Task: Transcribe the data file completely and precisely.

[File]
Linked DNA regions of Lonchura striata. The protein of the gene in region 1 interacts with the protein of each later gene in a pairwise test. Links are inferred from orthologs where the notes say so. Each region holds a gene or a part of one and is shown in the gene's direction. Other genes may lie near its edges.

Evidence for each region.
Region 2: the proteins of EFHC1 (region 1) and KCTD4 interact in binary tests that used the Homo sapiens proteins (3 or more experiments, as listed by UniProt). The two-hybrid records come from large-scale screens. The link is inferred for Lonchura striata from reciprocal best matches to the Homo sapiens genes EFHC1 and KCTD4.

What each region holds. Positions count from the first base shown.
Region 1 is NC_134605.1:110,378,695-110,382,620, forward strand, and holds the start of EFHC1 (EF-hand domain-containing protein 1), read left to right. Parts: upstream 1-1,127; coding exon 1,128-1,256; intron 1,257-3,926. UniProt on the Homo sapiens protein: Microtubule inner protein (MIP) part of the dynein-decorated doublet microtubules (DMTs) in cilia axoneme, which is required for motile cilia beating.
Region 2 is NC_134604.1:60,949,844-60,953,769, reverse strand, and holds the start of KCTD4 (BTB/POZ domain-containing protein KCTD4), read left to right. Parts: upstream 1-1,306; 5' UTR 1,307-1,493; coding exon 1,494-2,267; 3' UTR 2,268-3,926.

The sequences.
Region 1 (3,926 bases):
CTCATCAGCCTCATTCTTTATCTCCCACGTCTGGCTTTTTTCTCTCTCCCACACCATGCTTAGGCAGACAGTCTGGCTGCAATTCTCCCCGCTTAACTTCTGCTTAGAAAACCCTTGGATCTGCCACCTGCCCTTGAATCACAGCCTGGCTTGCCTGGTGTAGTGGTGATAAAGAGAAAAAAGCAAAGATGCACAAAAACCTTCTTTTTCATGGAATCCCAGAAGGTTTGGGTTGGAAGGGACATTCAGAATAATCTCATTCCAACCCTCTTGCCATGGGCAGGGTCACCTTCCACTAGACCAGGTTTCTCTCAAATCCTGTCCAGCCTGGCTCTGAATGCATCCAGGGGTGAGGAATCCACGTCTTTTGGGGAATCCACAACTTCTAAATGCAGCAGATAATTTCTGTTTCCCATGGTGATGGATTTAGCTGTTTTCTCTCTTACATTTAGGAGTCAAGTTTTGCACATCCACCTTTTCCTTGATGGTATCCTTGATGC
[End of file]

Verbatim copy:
Linked DNA regions of Lonchura striata. The protein of the gene in region 1 interacts with the protein of each later gene in a pairwise test. Links are inferred from orthologs where the notes say so. Each region holds a gene or a part of one and is shown in the gene's direction. Other genes may lie near its edges.

Evidence for each region.
Region 2: the proteins of EFHC1 (region 1) and KCTD4 interact in binary tests that used the Homo sapiens proteins (3 or more experiments, as listed by UniProt). The two-hybrid records come from large-scale screens. The link is inferred for Lonchura striata from reciprocal best matches to the Homo sapiens genes EFHC1 and KCTD4.

What each region holds. Positions count from the first base shown.
Region 1 is NC_134605.1:110,378,695-110,382,620, forward strand, and holds the start of EFHC1 (EF-hand domain-containing protein 1), read left to right. Parts: upstream 1-1,127; coding exon 1,128-1,256; intron 1,257-3,926. UniProt on the Homo sapiens protein: Microtubule inner protein (MIP) part of the dynein-decorated doublet microtubules (DMTs) in cilia axoneme, which is required for motile cilia beating.
Region 2 is NC_134604.1:60,949,844-60,953,769, reverse strand, and holds the start of KCTD4 (BTB/POZ domain-containing protein KCTD4), read left to right. Parts: upstream 1-1,306; 5' UTR 1,307-1,493; coding exon 1,494-2,267; 3' UTR 2,268-3,926.

The sequences.
Region 1 (3,926 bases):
CTCATCAGCCTCATTCTTTATCTCCCACGTCTGGCTTTTTTCTCTCTCCCACACCATGCTTAGGCAGACAGTCTGGCTGCAATTCTCCCCGCTTAACTTCTGCTTAGAAAACCCTTGGATCTGCCACCTGCCCTTGAATCACAGCCTGGCTTGCCTGGTGTAGTGGTGATAAAGAGAAAAAAGCAAAGATGCACAAAAACCTTCTTTTTCATGGAATCCCAGAAGGTTTGGGTTGGAAGGGACATTCAGAATAATCTCATTCCAACCCTCTTGCCATGGGCAGGGTCACCTTCCACTAGACCAGGTTTCTCTCAAATCCTGTCCAGCCTGGCTCTGAATGCATCCAGGGGTGAGGAATCCACGTCTTTTGGGGAATCCACAACTTCTAAATGCAGCAGATAATTTCTGTTTCCCATGGTGATGGATTTAGCTGTTTTCTCTCTTACATTTAGGAGTCAAGTTTTGCACATCCACCTTTTCCTTGATGGTATCCTTGATGC